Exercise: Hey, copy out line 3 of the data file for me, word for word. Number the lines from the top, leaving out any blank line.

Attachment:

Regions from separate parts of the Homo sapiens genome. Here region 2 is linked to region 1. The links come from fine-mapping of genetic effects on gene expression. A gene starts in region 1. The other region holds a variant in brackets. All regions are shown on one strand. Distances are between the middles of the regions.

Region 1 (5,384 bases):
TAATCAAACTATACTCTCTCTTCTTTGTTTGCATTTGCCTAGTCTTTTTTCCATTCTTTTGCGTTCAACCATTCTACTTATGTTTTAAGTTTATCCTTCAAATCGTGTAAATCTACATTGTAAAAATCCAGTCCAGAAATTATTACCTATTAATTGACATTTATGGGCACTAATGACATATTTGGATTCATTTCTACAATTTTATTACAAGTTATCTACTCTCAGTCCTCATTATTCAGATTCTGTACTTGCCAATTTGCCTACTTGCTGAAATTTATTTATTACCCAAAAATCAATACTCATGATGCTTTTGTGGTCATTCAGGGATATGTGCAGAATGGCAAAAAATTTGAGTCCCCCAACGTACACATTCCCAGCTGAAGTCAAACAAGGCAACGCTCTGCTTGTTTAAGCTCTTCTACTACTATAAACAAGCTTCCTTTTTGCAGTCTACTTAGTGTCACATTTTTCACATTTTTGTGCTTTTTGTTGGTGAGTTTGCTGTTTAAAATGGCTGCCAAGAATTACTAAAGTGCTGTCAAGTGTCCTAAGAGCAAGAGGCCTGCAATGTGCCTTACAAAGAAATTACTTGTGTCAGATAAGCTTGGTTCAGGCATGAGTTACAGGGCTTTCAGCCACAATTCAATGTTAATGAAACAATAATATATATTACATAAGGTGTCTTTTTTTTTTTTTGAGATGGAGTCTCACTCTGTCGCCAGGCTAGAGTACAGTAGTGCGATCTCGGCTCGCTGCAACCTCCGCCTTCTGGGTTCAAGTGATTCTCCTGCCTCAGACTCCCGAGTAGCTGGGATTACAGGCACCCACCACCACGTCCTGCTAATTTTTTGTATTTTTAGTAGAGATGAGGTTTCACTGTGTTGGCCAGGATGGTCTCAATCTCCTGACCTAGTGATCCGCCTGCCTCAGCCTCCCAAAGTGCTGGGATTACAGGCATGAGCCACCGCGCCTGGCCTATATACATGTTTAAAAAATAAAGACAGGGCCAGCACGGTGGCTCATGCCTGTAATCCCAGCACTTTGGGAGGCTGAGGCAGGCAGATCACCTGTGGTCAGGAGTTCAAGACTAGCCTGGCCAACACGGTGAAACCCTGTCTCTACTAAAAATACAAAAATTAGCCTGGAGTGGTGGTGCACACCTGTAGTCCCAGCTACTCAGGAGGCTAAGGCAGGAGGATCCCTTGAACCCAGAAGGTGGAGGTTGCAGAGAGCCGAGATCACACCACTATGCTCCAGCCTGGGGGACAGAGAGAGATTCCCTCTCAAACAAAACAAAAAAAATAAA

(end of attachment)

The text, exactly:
TAATCAAACTATACTCTCTCTTCTTTGTTTGCATTTGCCTAGTCTTTTTTCCATTCTTTTGCGTTCAACCATTCTACTTATGTTTTAAGTTTATCCTTCAAATCGTGTAAATCTACATTGTAAAAATCCAGTCCAGAAATTATTACCTATTAATTGACATTTATGGGCACTAATGACATATTTGGATTCATTTCTACAATTTTATTACAAGTTATCTACTCTCAGTCCTCATTATTCAGATTCTGTACTTGCCAATTTGCCTACTTGCTGAAATTTATTTATTACCCAAAAATCAATACTCATGATGCTTTTGTGGTCATTCAGGGATATGTGCAGAATGGCAAAAAATTTGAGTCCCCCAACGTACACATTCCCAGCTGAAGTCAAACAAGGCAACGCTCTGCTTGTTTAAGCTCTTCTACTACTATAAACAAGCTTCCTTTTTGCAGTCTACTTAGTGTCACATTTTTCACATTTTTGTGCTTTTTGTTGGTGAGTTTGCTGTTTAAAATGGCTGCCAAGAATTACTAAAGTGCTGTCAAGTGTCCTAAGAGCAAGAGGCCTGCAATGTGCCTTACAAAGAAATTACTTGTGTCAGATAAGCTTGGTTCAGGCATGAGTTACAGGGCTTTCAGCCACAATTCAATGTTAATGAAACAATAATATATATTACATAAGGTGTCTTTTTTTTTTTTTGAGATGGAGTCTCACTCTGTCGCCAGGCTAGAGTACAGTAGTGCGATCTCGGCTCGCTGCAACCTCCGCCTTCTGGGTTCAAGTGATTCTCCTGCCTCAGACTCCCGAGTAGCTGGGATTACAGGCACCCACCACCACGTCCTGCTAATTTTTTGTATTTTTAGTAGAGATGAGGTTTCACTGTGTTGGCCAGGATGGTCTCAATCTCCTGACCTAGTGATCCGCCTGCCTCAGCCTCCCAAAGTGCTGGGATTACAGGCATGAGCCACCGCGCCTGGCCTATATACATGTTTAAAAAATAAAGACAGGGCCAGCACGGTGGCTCATGCCTGTAATCCCAGCACTTTGGGAGGCTGAGGCAGGCAGATCACCTGTGGTCAGGAGTTCAAGACTAGCCTGGCCAACACGGTGAAACCCTGTCTCTACTAAAAATACAAAAATTAGCCTGGAGTGGTGGTGCACACCTGTAGTCCCAGCTACTCAGGAGGCTAAGGCAGGAGGATCCCTTGAACCCAGAAGGTGGAGGTTGCAGAGAGCCGAGATCACACCACTATGCTCCAGCCTGGGGGACAGAGAGAGATTCCCTCTCAAACAAAACAAAAAAAATAAA